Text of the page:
The Dust Bowl. It was one of the worst droughts to ever impact North America. But, how big was it?
A recent study finds the 1934 drought was the biggest in scale and impact to affect North America in the last 1,000 years.
“We noticed that 1934 really stuck out as not only the worst drought but far outside the normal range of what we see in the record,” said Benjamin Cook, an environmental scientist working at NASA’s Goddard Institute for Space Studies in New York City.
The study also found a connection between the drought affecting portions of the West Coast today, and the Dust Bowl from the 1930s.
Both droughts featured a prominent high pressure ridge over the West Coast. This ridge causes storm systems to be pushed north of California. A similar type of ridge was present during the winter of 1933-1934.
It wasn’t just the weather that contributed to the 1930s drought. We also played a role. Agricultural practices at the time helped fuel dust storms, which exacerbated the drought.
Areas located downwind from the massive dust storms were impacted the most. States, including Nebraska and Kansas, saw the skies fill with dust which led to even drier conditions.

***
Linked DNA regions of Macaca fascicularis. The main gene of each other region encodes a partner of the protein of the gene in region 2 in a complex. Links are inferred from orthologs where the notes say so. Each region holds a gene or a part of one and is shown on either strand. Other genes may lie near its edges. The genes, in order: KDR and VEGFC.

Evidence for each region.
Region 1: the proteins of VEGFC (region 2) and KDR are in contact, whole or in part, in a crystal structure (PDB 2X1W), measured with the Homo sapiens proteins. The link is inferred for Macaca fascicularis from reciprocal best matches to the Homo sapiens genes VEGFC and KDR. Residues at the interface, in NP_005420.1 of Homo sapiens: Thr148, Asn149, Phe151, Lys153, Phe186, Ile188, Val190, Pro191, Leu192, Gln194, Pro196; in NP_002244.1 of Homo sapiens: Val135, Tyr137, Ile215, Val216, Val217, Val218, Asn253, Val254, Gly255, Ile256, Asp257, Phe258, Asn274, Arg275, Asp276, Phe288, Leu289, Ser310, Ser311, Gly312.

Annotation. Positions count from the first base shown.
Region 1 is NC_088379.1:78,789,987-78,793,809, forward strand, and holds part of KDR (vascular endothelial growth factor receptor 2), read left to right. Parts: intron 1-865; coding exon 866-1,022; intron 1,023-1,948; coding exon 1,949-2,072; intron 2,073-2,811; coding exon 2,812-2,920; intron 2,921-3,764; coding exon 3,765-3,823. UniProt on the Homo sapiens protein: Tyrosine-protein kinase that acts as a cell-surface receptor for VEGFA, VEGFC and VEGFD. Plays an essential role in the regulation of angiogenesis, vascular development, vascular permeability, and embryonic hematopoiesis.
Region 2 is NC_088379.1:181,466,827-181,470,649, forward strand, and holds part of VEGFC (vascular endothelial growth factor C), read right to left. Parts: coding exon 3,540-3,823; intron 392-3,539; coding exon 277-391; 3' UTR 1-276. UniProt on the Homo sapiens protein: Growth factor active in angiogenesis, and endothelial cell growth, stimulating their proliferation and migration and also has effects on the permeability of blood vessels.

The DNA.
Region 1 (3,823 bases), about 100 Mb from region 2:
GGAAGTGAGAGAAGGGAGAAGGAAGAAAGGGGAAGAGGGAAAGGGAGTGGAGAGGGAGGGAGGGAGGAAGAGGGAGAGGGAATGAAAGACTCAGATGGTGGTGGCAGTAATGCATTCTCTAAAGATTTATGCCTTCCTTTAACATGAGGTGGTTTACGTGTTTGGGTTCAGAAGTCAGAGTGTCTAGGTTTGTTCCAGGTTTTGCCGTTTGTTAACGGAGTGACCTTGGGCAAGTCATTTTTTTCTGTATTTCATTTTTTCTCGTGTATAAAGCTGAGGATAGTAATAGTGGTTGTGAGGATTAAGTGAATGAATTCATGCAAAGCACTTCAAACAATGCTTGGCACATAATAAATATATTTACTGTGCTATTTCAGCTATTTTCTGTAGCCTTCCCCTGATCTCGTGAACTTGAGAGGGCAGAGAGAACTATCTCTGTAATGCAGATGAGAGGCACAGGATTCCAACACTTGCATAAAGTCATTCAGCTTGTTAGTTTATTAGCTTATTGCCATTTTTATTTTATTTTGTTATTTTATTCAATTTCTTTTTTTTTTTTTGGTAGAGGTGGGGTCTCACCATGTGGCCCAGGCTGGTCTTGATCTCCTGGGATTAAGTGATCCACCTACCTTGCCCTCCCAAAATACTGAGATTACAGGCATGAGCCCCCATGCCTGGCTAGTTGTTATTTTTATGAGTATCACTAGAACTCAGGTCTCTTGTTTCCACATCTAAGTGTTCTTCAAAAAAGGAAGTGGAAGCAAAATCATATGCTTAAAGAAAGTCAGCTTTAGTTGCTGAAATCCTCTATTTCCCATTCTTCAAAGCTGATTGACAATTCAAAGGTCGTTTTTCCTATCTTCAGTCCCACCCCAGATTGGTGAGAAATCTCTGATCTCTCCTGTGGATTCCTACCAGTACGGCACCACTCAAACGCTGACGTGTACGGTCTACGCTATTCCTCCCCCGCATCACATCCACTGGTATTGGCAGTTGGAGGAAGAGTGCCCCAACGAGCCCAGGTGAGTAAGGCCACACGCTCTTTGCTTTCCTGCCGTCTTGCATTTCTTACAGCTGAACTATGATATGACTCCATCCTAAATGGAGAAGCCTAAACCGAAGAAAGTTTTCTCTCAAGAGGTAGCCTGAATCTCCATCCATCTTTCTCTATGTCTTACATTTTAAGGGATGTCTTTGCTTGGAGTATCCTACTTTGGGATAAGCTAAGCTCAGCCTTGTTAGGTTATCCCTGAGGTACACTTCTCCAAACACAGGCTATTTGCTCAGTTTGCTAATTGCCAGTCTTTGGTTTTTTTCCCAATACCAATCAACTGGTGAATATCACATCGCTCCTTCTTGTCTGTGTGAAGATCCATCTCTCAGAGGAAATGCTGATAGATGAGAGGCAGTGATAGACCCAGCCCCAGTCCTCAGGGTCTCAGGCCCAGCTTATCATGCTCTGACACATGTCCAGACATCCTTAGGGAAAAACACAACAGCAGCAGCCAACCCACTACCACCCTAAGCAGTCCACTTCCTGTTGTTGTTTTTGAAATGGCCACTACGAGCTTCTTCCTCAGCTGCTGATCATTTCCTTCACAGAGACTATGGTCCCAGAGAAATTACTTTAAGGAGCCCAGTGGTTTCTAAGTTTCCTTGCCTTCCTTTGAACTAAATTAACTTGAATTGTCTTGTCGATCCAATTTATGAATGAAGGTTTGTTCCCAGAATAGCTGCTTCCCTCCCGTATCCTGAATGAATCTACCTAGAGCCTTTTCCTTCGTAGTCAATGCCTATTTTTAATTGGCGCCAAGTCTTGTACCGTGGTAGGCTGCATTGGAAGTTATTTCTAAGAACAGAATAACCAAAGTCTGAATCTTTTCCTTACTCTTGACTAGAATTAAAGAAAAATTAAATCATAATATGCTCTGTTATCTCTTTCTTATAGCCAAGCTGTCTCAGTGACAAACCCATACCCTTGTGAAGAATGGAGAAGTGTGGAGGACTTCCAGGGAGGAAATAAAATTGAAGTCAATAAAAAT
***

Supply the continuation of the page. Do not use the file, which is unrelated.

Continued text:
Today, California is suffering from a three-year drought that will cost the state more than $2 billion this year. Besides detailing the monetary damages to California, the report also says the drought is likely to continue through next year.
California is in a devastating drought, but the dust storms of the 1930s are unlikely to happen this go around. “Now we have the (Natural Resources Conservation Service), which helps to limit wind erosion and dust storm erosion,” says Cook.
“They can reduce the chance of a 1934 event occurring again.”
Experts from the Natural Resources Conservation Service help farmers by designing conservation plans resulting in better soil, even during extreme droughts.
Image credit: NOAA, George E. Marsh Album
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